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UC Berkeley editorial: Video games perpetuate 'structures of oppression'

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The editorial suggests that there is a patriarchal overbearing found in the video game community. (AP Photo/Kamil Zihnioglu)

An opinion piece in the UC Berkeley student newspaper is complaining of gender discrimination and male "toxicity" in the world of video gaming.

“Video games, too, should be taken seriously for their influence on society in simultaneously combating and perpetuating structures of oppression,” student author Mumu Lin writes in the Daily Californian.

The piece, titled “Don’t be a dick: Toxicity in the gaming community,” details Lin’s personal experience with the callous insensitivity found among video gamers.

Once during a contentious video game competition, the Daily Cal writer shouted “Hey, thanks!” to a teammate, because this individual saved her character from being shot down. Subsequently, another teammate of Lin’s stormily responded, “Shut up, fag!” Lin muted herself from the game.

“I was always someone who avoided confrontation and social interaction, and the prospect of encountering harassment had turned me off of online gaming for a while,” Lin admits.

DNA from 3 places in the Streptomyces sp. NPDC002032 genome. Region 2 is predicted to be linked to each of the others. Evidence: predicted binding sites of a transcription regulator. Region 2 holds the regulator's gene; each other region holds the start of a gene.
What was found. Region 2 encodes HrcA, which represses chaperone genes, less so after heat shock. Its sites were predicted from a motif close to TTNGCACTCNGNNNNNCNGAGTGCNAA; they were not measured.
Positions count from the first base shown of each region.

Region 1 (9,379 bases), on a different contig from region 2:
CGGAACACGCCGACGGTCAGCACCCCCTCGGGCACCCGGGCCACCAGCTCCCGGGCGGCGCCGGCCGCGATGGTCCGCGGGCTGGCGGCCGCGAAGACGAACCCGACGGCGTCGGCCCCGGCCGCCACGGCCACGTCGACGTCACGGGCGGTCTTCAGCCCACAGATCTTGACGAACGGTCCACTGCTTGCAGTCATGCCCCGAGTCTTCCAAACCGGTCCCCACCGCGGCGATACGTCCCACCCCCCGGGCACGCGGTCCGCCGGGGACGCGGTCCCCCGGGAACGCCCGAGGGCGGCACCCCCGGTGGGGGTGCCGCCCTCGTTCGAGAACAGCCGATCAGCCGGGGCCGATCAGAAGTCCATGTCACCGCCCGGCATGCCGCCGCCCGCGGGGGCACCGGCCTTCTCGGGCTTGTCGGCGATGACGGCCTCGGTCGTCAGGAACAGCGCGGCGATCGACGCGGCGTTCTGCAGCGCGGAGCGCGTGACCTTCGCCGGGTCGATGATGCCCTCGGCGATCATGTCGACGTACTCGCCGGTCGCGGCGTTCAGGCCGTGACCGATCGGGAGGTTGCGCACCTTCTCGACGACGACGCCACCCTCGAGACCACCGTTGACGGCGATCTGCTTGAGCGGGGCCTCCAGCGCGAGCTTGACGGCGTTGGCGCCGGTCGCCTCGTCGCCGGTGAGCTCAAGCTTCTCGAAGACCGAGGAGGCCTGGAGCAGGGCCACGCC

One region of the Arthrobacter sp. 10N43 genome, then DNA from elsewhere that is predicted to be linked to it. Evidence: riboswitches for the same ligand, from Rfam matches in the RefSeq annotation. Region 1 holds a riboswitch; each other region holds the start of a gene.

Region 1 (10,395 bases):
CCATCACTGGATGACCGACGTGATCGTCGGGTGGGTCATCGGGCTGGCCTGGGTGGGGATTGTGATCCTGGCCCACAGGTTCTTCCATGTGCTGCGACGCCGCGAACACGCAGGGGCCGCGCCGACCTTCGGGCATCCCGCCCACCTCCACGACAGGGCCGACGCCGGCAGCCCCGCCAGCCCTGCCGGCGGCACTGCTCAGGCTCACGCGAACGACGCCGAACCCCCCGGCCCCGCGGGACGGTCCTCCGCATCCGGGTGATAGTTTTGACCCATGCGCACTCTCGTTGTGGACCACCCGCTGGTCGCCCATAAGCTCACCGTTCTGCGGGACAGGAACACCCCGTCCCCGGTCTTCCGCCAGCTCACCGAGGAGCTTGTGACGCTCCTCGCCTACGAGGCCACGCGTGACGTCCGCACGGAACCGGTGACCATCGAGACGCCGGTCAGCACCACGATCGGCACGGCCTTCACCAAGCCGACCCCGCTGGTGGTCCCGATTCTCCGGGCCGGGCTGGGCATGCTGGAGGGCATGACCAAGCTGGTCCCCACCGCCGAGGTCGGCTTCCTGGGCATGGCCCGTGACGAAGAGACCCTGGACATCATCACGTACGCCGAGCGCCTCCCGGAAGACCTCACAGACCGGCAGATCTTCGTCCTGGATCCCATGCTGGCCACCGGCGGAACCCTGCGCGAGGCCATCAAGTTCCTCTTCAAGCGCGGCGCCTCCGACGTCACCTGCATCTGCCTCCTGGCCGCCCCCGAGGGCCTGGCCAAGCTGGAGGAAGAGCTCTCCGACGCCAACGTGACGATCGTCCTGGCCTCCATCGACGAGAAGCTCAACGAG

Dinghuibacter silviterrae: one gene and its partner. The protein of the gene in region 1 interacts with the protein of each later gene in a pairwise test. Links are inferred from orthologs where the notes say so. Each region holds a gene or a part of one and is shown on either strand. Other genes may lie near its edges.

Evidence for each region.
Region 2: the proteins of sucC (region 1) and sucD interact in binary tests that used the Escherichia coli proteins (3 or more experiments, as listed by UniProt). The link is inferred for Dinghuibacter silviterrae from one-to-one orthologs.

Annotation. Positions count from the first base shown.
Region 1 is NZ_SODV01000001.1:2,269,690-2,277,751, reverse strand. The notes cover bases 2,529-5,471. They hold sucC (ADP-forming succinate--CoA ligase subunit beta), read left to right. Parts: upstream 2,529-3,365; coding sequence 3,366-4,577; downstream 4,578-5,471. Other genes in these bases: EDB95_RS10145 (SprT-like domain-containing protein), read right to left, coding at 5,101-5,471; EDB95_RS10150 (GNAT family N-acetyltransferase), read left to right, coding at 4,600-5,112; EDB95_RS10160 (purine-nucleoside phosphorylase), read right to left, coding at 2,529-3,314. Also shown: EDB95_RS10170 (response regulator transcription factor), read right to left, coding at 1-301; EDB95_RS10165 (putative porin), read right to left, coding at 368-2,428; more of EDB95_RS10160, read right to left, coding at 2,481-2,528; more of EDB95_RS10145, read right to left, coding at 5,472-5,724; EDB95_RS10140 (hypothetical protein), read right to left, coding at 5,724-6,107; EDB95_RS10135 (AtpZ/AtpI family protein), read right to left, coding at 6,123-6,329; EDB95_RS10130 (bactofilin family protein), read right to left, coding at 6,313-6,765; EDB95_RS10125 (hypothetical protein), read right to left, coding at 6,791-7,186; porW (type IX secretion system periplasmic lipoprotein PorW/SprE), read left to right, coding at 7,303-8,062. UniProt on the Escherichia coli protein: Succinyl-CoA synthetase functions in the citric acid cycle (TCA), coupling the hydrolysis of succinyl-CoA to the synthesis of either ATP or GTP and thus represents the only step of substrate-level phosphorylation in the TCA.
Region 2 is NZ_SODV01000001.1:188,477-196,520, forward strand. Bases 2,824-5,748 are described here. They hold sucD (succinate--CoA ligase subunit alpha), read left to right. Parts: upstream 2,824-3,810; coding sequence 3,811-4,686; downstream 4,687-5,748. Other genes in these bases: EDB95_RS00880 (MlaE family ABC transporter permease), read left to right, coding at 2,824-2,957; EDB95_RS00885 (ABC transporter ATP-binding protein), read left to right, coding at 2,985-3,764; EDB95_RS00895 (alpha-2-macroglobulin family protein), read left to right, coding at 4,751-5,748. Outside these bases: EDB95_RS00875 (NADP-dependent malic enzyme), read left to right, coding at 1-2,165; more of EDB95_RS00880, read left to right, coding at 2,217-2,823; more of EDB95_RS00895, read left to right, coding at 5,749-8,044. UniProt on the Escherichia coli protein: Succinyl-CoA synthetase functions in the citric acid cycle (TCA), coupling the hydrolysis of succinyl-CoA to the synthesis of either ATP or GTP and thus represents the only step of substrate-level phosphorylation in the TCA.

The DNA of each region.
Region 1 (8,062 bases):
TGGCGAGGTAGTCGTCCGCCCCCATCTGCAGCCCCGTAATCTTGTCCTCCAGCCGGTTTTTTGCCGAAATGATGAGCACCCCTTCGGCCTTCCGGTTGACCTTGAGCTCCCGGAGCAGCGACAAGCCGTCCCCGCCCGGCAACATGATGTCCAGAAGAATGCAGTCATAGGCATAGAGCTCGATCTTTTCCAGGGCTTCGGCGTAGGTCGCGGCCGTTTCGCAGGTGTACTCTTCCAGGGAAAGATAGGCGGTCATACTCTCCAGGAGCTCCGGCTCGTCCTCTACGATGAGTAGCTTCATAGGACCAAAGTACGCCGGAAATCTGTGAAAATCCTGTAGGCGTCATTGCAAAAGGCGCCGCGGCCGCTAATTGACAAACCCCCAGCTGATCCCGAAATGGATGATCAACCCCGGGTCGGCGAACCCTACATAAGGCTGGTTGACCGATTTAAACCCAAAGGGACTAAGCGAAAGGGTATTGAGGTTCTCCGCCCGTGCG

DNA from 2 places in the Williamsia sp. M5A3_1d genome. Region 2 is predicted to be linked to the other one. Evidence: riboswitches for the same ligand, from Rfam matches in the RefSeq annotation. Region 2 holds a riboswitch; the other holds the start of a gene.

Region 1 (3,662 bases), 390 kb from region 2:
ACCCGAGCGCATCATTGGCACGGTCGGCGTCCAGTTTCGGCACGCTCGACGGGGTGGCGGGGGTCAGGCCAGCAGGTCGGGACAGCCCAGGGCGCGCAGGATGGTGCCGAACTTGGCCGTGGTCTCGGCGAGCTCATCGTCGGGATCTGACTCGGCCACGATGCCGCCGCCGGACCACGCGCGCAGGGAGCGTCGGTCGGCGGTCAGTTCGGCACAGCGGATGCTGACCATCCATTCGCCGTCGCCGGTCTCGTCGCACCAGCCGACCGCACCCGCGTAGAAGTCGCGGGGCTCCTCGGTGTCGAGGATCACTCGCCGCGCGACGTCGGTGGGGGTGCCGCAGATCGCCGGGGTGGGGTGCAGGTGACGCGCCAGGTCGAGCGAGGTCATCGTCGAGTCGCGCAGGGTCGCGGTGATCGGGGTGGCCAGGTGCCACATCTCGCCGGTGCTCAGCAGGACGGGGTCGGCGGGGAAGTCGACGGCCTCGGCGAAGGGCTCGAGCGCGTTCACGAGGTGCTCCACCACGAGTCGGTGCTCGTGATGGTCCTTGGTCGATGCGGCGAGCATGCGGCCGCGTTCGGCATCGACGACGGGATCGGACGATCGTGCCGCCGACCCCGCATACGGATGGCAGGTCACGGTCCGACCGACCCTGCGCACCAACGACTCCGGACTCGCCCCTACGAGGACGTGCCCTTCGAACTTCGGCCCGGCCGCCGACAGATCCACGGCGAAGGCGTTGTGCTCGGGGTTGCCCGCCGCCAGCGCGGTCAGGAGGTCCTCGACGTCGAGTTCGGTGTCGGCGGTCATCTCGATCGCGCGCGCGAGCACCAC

Her argument is that this instance of inscrutable animosity on behalf of her online adversaries, due to her high-pitched female voice, is demonstrative of a much broader topic that she calls “Video Game Culture.”

The editorial suggests that there is a patriarchal overbearing found in the video game community.

“The straight male demographic traditionally dominates, and the loudest voices seemed to prefer that this self-imposed bubble stay the way it is,” Lin writes. “This was very much evident in just how many people supported all of the sexism and racism that spewed once given a banner to rally under.”

Lin makes reference to the 2014 Gamergate controversy, in which multiple allegations of misogyny and sexism arose within the video gaming community, but believes that a social movement can bring justice to the world of video gaming. As the number and diversity of video gamers progress, “encountering harassment based on race or gender should not continue to be normalized."

She concludes, “My feelings on video games, in the immortal words of Mayor Quimby from ‘The Simpsons,’ can be two things. Even my most beloved works of media and communities can improve, and that’s an exciting prospect rather than a negative one.”

Now what Lin perhaps fails to understand is that sexist, racist, or otherwise horrendous comments made online while people play Xbox has little do with video games and everything to do with space and anonymity. The hate Lin describes is not unique to video games. You can find the same rhetoric in the comment section on YouTube or the hate spewed on Twitter.

Hiding behind a screen often brings out the worst in people. The spatial distance allows others to shield themselves from the pain they create. It's even easier to shoot off a mean text message than to say the same thing in person. While it's admirable that Lin believes a social movement can clean up the banter on Xbox live, it may help her, and the rest of the video gaming community, to identify the real problem first.

Isaiah Denby is a college freshman from Tampa Bay, Florida studying economics and political science.